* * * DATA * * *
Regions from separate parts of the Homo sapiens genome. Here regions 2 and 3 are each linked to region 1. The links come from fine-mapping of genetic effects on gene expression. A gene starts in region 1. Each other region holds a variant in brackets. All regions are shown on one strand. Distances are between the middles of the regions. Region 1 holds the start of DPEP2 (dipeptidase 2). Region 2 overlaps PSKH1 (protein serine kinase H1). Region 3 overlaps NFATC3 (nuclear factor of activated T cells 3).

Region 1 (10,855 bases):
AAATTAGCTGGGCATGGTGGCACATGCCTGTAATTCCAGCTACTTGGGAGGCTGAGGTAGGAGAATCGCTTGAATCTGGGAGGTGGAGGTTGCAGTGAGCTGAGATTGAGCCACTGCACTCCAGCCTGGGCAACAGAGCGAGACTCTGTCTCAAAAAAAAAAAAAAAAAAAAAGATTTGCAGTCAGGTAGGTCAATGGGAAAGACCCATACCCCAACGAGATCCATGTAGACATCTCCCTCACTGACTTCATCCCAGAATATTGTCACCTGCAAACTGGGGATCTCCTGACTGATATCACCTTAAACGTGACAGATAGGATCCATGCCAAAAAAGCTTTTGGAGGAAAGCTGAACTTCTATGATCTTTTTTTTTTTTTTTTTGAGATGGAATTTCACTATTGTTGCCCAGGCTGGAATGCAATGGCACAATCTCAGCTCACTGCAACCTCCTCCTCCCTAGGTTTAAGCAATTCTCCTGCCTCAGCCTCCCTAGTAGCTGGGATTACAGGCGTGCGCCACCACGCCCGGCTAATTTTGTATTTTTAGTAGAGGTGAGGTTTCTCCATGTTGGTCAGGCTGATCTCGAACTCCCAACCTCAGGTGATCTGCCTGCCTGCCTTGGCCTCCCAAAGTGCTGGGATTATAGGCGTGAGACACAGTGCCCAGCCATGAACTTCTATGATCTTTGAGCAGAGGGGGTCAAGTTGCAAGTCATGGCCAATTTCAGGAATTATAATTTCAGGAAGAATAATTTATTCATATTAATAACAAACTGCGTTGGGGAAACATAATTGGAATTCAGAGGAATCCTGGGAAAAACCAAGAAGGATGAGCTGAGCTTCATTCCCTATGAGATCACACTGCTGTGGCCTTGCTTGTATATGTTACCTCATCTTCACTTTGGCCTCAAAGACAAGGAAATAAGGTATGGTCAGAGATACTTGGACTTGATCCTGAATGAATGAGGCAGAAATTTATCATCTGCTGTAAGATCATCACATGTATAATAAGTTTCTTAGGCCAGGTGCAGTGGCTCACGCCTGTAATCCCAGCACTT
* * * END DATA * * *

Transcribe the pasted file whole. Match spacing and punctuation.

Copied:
Regions from separate parts of the Homo sapiens genome. Here regions 2 and 3 are each linked to region 1. The links come from fine-mapping of genetic effects on gene expression. A gene starts in region 1. Each other region holds a variant in brackets. All regions are shown on one strand. Distances are between the middles of the regions. Region 1 holds the start of DPEP2 (dipeptidase 2). Region 2 overlaps PSKH1 (protein serine kinase H1). Region 3 overlaps NFATC3 (nuclear factor of activated T cells 3).

Region 1 (10,855 bases):
AAATTAGCTGGGCATGGTGGCACATGCCTGTAATTCCAGCTACTTGGGAGGCTGAGGTAGGAGAATCGCTTGAATCTGGGAGGTGGAGGTTGCAGTGAGCTGAGATTGAGCCACTGCACTCCAGCCTGGGCAACAGAGCGAGACTCTGTCTCAAAAAAAAAAAAAAAAAAAAAGATTTGCAGTCAGGTAGGTCAATGGGAAAGACCCATACCCCAACGAGATCCATGTAGACATCTCCCTCACTGACTTCATCCCAGAATATTGTCACCTGCAAACTGGGGATCTCCTGACTGATATCACCTTAAACGTGACAGATAGGATCCATGCCAAAAAAGCTTTTGGAGGAAAGCTGAACTTCTATGATCTTTTTTTTTTTTTTTTTGAGATGGAATTTCACTATTGTTGCCCAGGCTGGAATGCAATGGCACAATCTCAGCTCACTGCAACCTCCTCCTCCCTAGGTTTAAGCAATTCTCCTGCCTCAGCCTCCCTAGTAGCTGGGATTACAGGCGTGCGCCACCACGCCCGGCTAATTTTGTATTTTTAGTAGAGGTGAGGTTTCTCCATGTTGGTCAGGCTGATCTCGAACTCCCAACCTCAGGTGATCTGCCTGCCTGCCTTGGCCTCCCAAAGTGCTGGGATTATAGGCGTGAGACACAGTGCCCAGCCATGAACTTCTATGATCTTTGAGCAGAGGGGGTCAAGTTGCAAGTCATGGCCAATTTCAGGAATTATAATTTCAGGAAGAATAATTTATTCATATTAATAACAAACTGCGTTGGGGAAACATAATTGGAATTCAGAGGAATCCTGGGAAAAACCAAGAAGGATGAGCTGAGCTTCATTCCCTATGAGATCACACTGCTGTGGCCTTGCTTGTATATGTTACCTCATCTTCACTTTGGCCTCAAAGACAAGGAAATAAGGTATGGTCAGAGATACTTGGACTTGATCCTGAATGAATGAGGCAGAAATTTATCATCTGCTGTAAGATCATCACATGTATAATAAGTTTCTTAGGCCAGGTGCAGTGGCTCACGCCTGTAATCCCAGCACTT